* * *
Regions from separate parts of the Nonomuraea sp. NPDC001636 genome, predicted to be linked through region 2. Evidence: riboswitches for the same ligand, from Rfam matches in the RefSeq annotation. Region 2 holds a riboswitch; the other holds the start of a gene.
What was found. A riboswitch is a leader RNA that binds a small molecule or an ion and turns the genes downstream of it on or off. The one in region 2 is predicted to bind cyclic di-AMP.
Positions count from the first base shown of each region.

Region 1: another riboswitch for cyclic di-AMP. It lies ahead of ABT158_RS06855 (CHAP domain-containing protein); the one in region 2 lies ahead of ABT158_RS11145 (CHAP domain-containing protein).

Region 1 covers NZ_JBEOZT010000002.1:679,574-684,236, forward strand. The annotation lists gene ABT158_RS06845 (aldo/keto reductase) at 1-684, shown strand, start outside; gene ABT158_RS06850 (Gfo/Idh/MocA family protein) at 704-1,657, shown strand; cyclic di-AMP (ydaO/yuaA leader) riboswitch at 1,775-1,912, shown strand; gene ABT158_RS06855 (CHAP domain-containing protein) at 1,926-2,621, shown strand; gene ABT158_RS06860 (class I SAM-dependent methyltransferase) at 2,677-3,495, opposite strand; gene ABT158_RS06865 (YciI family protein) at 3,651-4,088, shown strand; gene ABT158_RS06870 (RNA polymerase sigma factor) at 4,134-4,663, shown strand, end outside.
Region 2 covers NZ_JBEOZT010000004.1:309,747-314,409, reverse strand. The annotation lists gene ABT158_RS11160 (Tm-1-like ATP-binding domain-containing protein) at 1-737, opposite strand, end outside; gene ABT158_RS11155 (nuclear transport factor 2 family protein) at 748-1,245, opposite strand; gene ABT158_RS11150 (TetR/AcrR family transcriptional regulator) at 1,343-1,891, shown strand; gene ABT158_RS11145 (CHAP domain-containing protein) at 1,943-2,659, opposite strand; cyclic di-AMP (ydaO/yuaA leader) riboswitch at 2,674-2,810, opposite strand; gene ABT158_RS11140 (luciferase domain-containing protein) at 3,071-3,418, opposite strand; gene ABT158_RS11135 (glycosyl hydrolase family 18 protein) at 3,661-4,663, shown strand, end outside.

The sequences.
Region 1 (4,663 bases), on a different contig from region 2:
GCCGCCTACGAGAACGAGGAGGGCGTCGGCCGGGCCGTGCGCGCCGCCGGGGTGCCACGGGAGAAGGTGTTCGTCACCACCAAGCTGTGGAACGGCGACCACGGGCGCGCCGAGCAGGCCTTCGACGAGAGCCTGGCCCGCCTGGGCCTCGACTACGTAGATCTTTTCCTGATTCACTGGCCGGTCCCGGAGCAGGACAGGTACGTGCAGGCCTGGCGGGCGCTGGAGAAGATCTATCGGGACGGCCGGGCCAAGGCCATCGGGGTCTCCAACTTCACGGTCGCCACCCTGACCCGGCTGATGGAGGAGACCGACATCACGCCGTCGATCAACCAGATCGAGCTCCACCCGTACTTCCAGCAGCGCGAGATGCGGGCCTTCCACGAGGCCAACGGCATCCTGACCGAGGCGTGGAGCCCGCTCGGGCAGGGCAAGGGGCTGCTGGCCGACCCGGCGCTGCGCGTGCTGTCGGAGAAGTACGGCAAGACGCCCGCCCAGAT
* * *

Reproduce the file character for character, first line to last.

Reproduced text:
Regions from separate parts of the Nonomuraea sp. NPDC001636 genome, predicted to be linked through region 2. Evidence: riboswitches for the same ligand, from Rfam matches in the RefSeq annotation. Region 2 holds a riboswitch; the other holds the start of a gene.
What was found. A riboswitch is a leader RNA that binds a small molecule or an ion and turns the genes downstream of it on or off. The one in region 2 is predicted to bind cyclic di-AMP.
Positions count from the first base shown of each region.

Region 1: another riboswitch for cyclic di-AMP. It lies ahead of ABT158_RS06855 (CHAP domain-containing protein); the one in region 2 lies ahead of ABT158_RS11145 (CHAP domain-containing protein).

Region 1 covers NZ_JBEOZT010000002.1:679,574-684,236, forward strand. The annotation lists gene ABT158_RS06845 (aldo/keto reductase) at 1-684, shown strand, start outside; gene ABT158_RS06850 (Gfo/Idh/MocA family protein) at 704-1,657, shown strand; cyclic di-AMP (ydaO/yuaA leader) riboswitch at 1,775-1,912, shown strand; gene ABT158_RS06855 (CHAP domain-containing protein) at 1,926-2,621, shown strand; gene ABT158_RS06860 (class I SAM-dependent methyltransferase) at 2,677-3,495, opposite strand; gene ABT158_RS06865 (YciI family protein) at 3,651-4,088, shown strand; gene ABT158_RS06870 (RNA polymerase sigma factor) at 4,134-4,663, shown strand, end outside.
Region 2 covers NZ_JBEOZT010000004.1:309,747-314,409, reverse strand. The annotation lists gene ABT158_RS11160 (Tm-1-like ATP-binding domain-containing protein) at 1-737, opposite strand, end outside; gene ABT158_RS11155 (nuclear transport factor 2 family protein) at 748-1,245, opposite strand; gene ABT158_RS11150 (TetR/AcrR family transcriptional regulator) at 1,343-1,891, shown strand; gene ABT158_RS11145 (CHAP domain-containing protein) at 1,943-2,659, opposite strand; cyclic di-AMP (ydaO/yuaA leader) riboswitch at 2,674-2,810, opposite strand; gene ABT158_RS11140 (luciferase domain-containing protein) at 3,071-3,418, opposite strand; gene ABT158_RS11135 (glycosyl hydrolase family 18 protein) at 3,661-4,663, shown strand, end outside.

The sequences.
Region 1 (4,663 bases), on a different contig from region 2:
GCCGCCTACGAGAACGAGGAGGGCGTCGGCCGGGCCGTGCGCGCCGCCGGGGTGCCACGGGAGAAGGTGTTCGTCACCACCAAGCTGTGGAACGGCGACCACGGGCGCGCCGAGCAGGCCTTCGACGAGAGCCTGGCCCGCCTGGGCCTCGACTACGTAGATCTTTTCCTGATTCACTGGCCGGTCCCGGAGCAGGACAGGTACGTGCAGGCCTGGCGGGCGCTGGAGAAGATCTATCGGGACGGCCGGGCCAAGGCCATCGGGGTCTCCAACTTCACGGTCGCCACCCTGACCCGGCTGATGGAGGAGACCGACATCACGCCGTCGATCAACCAGATCGAGCTCCACCCGTACTTCCAGCAGCGCGAGATGCGGGCCTTCCACGAGGCCAACGGCATCCTGACCGAGGCGTGGAGCCCGCTCGGGCAGGGCAAGGGGCTGCTGGCCGACCCGGCGCTGCGCGTGCTGTCGGAGAAGTACGGCAAGACGCCCGCCCAGAT